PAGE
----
Kern County's oil production is coming back after years of slow growth. And, service companies like Kenai Drilling are feeling the growing pains.
The company is in the midst of a hiring spree, but Human Resources Coordinator, Jay Mercer, said there aren't enough local applicants to fill the jobs.
"Experienced people are very difficult to find so that means we're not the only oil service company looking for qualified people," Mercer said.
Kenai operates drilling rigs that require a lot of manpower. In the last two years, the company has added 120 jobs. Mercer said Kenai is willing to train if you have the right qualifications. The money is also a big draw.
"For a young man that is motivated and has discipline, to hire on with a drilling contractor, I think you can make $40,000 to $50,000 a year," Roy Smith, Kenai Drilling Supervisor, said.
William Moss is a pump operator for Hathaway LLC, a local oil producer. He has a background in construction, but said his work ethic got him hired.
"The majority of it is on-the-job training especially if you lack prior experience," Moss said. "If you come in, you are going to gain a lot of knowledge in oil."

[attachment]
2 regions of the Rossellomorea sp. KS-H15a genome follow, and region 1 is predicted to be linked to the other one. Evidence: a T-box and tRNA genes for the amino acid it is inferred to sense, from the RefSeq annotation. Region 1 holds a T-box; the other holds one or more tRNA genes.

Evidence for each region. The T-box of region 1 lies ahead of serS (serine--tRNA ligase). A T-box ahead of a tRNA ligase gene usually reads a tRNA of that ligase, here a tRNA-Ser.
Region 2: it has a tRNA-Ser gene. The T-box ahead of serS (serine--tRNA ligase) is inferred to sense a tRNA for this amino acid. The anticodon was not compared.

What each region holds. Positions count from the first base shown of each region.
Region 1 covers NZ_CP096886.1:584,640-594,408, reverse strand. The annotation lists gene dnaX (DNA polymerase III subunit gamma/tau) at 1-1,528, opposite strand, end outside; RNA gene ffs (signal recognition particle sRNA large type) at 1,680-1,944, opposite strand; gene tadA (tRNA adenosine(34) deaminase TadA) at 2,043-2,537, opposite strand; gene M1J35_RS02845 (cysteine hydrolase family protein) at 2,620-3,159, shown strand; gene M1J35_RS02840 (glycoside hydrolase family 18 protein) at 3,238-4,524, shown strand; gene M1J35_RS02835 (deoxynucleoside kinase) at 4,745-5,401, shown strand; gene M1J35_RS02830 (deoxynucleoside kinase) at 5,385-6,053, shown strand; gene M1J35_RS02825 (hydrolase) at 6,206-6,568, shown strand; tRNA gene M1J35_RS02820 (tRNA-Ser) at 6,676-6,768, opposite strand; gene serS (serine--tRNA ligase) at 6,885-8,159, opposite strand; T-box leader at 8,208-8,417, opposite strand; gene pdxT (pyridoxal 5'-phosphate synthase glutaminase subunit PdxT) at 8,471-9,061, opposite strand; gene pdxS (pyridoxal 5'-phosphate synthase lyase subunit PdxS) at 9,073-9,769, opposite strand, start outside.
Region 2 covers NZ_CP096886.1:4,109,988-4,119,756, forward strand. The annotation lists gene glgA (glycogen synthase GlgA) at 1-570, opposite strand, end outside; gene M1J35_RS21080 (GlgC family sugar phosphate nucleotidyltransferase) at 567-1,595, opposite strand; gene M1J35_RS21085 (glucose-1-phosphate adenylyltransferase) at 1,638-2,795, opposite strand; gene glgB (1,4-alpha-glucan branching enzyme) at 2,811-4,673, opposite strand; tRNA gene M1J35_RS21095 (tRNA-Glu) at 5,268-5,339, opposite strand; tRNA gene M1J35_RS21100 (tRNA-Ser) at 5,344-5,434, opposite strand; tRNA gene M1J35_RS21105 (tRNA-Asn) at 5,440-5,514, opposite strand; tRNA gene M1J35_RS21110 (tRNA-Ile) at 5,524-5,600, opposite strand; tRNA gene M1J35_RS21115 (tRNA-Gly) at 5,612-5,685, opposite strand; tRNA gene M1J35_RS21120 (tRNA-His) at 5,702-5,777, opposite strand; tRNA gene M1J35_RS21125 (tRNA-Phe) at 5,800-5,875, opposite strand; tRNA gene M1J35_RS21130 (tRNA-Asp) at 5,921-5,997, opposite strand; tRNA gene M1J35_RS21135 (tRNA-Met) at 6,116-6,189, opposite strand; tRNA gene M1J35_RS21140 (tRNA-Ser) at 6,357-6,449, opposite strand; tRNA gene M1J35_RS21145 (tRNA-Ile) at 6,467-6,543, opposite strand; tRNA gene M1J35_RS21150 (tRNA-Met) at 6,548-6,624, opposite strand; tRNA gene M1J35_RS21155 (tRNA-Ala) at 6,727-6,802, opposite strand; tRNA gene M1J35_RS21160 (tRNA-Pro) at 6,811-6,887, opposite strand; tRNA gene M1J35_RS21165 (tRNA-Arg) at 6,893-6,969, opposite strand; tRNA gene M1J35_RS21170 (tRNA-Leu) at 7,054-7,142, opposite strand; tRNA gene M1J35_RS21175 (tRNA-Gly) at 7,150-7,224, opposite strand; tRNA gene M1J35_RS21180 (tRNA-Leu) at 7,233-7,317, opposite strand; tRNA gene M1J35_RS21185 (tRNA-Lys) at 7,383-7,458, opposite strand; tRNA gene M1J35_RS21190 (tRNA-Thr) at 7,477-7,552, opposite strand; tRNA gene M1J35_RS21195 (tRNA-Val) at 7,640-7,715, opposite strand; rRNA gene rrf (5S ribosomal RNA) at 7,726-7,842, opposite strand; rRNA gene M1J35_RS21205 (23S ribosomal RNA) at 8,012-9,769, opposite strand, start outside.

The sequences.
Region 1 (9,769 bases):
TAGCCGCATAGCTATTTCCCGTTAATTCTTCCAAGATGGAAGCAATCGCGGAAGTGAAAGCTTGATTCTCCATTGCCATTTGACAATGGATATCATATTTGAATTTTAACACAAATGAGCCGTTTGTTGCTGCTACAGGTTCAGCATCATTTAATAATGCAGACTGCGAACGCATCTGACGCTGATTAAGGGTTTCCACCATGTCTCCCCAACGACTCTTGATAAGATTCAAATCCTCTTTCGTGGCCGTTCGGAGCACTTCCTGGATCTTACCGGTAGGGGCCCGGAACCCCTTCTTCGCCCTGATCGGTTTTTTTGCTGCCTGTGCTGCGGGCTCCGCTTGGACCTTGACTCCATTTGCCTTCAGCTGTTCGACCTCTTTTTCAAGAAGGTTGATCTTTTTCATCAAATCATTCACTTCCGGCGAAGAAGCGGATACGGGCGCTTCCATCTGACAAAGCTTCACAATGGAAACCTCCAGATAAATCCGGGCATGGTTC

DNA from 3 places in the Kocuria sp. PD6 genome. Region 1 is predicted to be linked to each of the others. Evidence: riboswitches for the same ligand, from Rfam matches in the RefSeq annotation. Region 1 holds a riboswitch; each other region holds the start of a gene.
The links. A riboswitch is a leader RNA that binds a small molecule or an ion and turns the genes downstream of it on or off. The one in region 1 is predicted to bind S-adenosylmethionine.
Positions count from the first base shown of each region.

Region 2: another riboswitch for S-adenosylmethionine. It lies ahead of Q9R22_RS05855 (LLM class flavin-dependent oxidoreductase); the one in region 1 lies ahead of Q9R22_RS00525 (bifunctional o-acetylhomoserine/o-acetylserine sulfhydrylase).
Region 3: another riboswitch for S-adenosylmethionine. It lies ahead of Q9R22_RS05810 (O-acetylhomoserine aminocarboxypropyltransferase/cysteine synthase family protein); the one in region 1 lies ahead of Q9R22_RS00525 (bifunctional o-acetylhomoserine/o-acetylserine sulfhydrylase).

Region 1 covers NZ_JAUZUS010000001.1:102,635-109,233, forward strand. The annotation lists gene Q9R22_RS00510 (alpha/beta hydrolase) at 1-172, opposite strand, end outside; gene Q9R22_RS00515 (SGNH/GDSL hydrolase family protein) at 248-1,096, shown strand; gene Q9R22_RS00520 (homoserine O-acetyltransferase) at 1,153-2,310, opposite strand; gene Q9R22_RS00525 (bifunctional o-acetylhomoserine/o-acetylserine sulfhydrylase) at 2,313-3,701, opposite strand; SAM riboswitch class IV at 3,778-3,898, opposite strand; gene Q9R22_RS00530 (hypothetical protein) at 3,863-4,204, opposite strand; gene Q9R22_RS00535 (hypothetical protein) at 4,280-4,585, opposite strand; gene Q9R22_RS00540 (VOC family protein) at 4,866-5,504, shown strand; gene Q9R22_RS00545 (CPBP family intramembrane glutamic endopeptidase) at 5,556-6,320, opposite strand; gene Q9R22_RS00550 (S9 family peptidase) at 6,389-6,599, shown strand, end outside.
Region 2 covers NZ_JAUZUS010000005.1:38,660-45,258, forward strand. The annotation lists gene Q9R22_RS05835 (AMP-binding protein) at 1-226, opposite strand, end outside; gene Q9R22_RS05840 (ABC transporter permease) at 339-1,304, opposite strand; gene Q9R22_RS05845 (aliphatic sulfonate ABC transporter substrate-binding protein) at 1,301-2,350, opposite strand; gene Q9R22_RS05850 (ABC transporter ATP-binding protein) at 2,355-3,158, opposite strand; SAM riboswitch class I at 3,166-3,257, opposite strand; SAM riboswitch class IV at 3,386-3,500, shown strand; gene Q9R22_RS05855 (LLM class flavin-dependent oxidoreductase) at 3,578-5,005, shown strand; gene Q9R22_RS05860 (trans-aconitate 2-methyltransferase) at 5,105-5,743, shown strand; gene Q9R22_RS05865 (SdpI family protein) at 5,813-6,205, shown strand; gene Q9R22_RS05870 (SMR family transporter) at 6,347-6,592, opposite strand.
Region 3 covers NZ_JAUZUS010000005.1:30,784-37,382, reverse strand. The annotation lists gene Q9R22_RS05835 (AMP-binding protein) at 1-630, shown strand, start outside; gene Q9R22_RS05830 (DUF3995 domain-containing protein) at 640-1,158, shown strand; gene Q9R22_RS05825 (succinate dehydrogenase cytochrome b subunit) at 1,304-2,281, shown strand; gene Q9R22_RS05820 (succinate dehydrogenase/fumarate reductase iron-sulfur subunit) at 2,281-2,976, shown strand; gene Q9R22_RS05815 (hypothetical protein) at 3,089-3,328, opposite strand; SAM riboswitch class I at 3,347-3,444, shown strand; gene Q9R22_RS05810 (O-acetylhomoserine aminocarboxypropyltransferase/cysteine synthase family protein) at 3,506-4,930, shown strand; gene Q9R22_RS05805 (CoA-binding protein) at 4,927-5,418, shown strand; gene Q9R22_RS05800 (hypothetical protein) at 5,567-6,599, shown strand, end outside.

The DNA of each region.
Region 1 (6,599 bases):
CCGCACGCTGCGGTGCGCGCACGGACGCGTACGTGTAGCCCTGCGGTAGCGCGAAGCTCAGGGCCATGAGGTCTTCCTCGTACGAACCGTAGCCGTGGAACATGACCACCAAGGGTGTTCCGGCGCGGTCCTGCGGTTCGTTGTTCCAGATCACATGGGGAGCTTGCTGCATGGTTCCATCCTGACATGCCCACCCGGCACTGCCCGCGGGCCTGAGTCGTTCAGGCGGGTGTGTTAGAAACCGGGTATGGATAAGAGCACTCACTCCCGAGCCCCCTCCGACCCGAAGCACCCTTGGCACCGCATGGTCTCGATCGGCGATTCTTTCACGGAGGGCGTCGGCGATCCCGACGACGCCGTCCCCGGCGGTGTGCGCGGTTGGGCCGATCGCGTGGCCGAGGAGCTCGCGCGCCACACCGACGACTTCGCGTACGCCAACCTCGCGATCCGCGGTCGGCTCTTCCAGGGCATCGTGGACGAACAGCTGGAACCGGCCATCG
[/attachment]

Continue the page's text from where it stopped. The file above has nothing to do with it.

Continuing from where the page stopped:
His boss, Chad Hathaway, said he's looking for qualified people and his company is growing quickly.
"We produce heavy oil," Hathaway said. "We started out with five wells and made about six barrels a day. Now, we are producing 600 barrels a day and we are close to 76 wells."
But, more than skilled labor, Hathaway said he's looking for people with technical talent, just like Kenai.
"We've home-grown a lot of labor-based talent and created a lot of jobs because we have a lot of hard working people in Kern County," Hathaway said. "But, a lot of the technical people have to come from out of town."
On Thursday, Career Services Center is having on-the-job training for anyone interested in oil industry construction jobs. For more information call 325-HIRE.